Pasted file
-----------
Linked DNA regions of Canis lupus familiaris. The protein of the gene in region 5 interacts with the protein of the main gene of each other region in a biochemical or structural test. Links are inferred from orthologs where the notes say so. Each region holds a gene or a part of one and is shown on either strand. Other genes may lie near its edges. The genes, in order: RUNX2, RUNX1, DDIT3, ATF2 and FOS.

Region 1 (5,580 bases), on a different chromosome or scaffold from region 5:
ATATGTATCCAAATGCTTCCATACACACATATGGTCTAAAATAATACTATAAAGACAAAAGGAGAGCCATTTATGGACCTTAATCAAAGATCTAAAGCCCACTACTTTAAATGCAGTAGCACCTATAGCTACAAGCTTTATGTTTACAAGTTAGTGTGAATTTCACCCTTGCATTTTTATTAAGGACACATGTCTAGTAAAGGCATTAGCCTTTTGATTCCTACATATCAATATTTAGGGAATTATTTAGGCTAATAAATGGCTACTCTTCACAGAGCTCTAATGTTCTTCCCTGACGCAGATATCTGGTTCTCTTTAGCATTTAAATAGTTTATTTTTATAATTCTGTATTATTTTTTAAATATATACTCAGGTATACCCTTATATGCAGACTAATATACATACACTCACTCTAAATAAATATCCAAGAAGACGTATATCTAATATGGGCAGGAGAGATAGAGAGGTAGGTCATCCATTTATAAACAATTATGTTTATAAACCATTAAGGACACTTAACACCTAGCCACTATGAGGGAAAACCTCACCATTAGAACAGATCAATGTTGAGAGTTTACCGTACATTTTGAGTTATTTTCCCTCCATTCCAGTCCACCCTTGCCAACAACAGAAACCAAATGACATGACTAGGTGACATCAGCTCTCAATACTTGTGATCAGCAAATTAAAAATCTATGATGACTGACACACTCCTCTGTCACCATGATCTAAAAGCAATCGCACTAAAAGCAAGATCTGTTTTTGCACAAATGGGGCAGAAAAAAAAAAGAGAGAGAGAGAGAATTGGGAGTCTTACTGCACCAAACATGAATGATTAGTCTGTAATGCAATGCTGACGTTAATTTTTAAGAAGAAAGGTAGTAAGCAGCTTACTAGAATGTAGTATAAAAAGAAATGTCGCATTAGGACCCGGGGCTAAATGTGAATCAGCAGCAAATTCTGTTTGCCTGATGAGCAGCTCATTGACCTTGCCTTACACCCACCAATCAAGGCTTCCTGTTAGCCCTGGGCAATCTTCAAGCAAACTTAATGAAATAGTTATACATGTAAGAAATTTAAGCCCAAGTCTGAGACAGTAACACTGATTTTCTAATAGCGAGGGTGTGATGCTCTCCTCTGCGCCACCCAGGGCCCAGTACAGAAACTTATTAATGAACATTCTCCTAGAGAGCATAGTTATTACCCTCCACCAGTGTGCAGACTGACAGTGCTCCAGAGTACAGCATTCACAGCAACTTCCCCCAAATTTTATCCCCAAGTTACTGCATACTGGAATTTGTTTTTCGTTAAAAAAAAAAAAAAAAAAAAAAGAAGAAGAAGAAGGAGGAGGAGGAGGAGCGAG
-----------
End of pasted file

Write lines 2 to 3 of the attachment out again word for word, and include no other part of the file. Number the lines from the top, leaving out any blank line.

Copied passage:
Region 1 (5,580 bases), on a different chromosome or scaffold from region 5:
ATATGTATCCAAATGCTTCCATACACACATATGGTCTAAAATAATACTATAAAGACAAAAGGAGAGCCATTTATGGACCTTAATCAAAGATCTAAAGCCCACTACTTTAAATGCAGTAGCACCTATAGCTACAAGCTTTATGTTTACAAGTTAGTGTGAATTTCACCCTTGCATTTTTATTAAGGACACATGTCTAGTAAAGGCATTAGCCTTTTGATTCCTACATATCAATATTTAGGGAATTATTTAGGCTAATAAATGGCTACTCTTCACAGAGCTCTAATGTTCTTCCCTGACGCAGATATCTGGTTCTCTTTAGCATTTAAATAGTTTATTTTTATAATTCTGTATTATTTTTTAAATATATACTCAGGTATACCCTTATATGCAGACTAATATACATACACTCACTCTAAATAAATATCCAAGAAGACGTATATCTAATATGGGCAGGAGAGATAGAGAGGTAGGTCATCCATTTATAAACAATTATGTTTATAAACCATTAAGGACACTTAACACCTAGCCACTATGAGGGAAAACCTCACCATTAGAACAGATCAATGTTGAGAGTTTACCGTACATTTTGAGTTATTTTCCCTCCATTCCAGTCCACCCTTGCCAACAACAGAAACCAAATGACATGACTAGGTGACATCAGCTCTCAATACTTGTGATCAGCAAATTAAAAATCTATGATGACTGACACACTCCTCTGTCACCATGATCTAAAAGCAATCGCACTAAAAGCAAGATCTGTTTTTGCACAAATGGGGCAGAAAAAAAAAAGAGAGAGAGAGAGAATTGGGAGTCTTACTGCACCAAACATGAATGATTAGTCTGTAATGCAATGCTGACGTTAATTTTTAAGAAGAAAGGTAGTAAGCAGCTTACTAGAATGTAGTATAAAAAGAAATGTCGCATTAGGACCCGGGGCTAAATGTGAATCAGCAGCAAATTCTGTTTGCCTGATGAGCAGCTCATTGACCTTGCCTTACACCCACCAATCAAGGCTTCCTGTTAGCCCTGGGCAATCTTCAAGCAAACTTAATGAAATAGTTATACATGTAAGAAATTTAAGCCCAAGTCTGAGACAGTAACACTGATTTTCTAATAGCGAGGGTGTGATGCTCTCCTCTGCGCCACCCAGGGCCCAGTACAGAAACTTATTAATGAACATTCTCCTAGAGAGCATAGTTATTACCCTCCACCAGTGTGCAGACTGACAGTGCTCCAGAGTACAGCATTCACAGCAACTTCCCCCAAATTTTATCCCCAAGTTACTGCATACTGGAATTTGTTTTTCGTTAAAAAAAAAAAAAAAAAAAAAAGAAGAAGAAGAAGGAGGAGGAGGAGGAGCGAG